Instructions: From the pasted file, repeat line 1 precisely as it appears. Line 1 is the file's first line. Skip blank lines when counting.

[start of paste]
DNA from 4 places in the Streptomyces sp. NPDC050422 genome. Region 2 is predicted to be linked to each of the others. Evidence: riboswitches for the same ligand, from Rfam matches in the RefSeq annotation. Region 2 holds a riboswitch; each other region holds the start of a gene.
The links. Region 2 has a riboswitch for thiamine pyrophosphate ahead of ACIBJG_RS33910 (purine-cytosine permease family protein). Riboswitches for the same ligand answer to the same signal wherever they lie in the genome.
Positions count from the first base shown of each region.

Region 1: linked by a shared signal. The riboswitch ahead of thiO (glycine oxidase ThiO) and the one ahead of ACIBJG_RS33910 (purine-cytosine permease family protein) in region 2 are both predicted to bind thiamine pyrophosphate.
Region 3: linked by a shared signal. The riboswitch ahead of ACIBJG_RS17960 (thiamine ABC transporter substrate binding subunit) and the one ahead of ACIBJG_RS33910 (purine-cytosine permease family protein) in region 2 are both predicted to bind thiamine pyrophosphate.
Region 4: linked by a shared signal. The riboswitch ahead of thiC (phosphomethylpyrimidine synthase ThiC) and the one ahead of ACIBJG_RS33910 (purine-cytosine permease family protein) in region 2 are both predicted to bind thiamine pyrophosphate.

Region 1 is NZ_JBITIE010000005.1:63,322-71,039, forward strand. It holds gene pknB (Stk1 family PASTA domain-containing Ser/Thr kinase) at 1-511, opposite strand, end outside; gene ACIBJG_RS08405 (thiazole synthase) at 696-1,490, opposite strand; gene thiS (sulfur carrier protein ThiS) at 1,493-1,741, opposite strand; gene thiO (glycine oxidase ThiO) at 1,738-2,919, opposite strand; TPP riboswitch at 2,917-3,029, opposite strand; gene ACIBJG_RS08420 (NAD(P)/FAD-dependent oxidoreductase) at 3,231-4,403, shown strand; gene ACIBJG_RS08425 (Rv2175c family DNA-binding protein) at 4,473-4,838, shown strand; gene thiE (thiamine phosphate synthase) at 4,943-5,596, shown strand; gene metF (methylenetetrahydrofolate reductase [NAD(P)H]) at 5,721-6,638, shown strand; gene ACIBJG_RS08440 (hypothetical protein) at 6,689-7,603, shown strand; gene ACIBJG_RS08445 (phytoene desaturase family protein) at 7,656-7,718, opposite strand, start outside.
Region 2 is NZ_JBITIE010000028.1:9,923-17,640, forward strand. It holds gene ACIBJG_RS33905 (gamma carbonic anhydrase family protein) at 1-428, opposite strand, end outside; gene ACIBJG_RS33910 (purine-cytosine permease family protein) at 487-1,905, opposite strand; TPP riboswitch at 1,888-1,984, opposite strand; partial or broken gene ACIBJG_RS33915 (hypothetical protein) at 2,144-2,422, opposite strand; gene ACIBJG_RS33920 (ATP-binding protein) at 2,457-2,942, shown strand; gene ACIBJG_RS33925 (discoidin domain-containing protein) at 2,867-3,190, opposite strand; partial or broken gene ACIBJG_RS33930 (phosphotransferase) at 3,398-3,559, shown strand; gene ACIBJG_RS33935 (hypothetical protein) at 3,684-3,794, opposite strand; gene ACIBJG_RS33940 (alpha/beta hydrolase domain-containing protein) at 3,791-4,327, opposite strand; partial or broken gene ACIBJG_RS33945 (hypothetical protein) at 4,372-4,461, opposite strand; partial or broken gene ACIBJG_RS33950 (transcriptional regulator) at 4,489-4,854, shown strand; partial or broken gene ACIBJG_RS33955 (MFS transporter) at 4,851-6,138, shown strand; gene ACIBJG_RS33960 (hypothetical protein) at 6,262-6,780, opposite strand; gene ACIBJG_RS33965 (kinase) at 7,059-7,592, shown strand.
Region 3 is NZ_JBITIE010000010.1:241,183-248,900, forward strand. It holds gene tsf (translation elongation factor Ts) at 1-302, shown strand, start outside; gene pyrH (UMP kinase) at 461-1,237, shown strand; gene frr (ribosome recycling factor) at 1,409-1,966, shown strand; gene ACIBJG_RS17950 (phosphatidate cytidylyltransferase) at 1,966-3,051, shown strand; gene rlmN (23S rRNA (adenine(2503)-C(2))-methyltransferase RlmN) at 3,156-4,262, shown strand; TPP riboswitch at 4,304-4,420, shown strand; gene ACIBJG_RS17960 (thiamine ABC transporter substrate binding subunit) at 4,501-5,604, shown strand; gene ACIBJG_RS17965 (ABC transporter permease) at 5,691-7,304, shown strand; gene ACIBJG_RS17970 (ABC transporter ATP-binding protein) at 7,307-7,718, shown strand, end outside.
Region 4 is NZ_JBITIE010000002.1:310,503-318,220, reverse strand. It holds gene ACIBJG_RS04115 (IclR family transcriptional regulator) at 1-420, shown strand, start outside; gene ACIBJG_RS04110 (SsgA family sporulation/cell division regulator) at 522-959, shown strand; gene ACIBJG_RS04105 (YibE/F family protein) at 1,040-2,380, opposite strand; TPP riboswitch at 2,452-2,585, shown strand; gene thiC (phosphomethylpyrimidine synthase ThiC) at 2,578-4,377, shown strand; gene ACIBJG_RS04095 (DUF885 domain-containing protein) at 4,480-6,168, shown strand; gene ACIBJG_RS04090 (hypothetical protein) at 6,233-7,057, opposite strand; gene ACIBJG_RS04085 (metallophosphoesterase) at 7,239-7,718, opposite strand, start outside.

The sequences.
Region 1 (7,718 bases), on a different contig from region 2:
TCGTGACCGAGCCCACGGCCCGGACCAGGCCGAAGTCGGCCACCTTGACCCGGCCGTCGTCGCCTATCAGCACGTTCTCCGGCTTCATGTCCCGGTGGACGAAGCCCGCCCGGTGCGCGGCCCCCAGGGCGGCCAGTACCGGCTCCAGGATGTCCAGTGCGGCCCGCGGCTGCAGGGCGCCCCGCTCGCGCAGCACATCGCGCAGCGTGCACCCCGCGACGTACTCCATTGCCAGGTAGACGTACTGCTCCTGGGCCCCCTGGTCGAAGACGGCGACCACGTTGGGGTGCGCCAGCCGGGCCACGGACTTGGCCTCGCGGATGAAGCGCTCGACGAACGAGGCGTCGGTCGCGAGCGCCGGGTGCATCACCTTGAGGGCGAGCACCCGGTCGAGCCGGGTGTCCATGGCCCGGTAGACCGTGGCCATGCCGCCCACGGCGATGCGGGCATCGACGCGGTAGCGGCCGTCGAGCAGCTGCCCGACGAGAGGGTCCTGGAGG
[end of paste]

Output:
DNA from 4 places in the Streptomyces sp. NPDC050422 genome. Region 2 is predicted to be linked to each of the others. Evidence: riboswitches for the same ligand, from Rfam matches in the RefSeq annotation. Region 2 holds a riboswitch; each other region holds the start of a gene.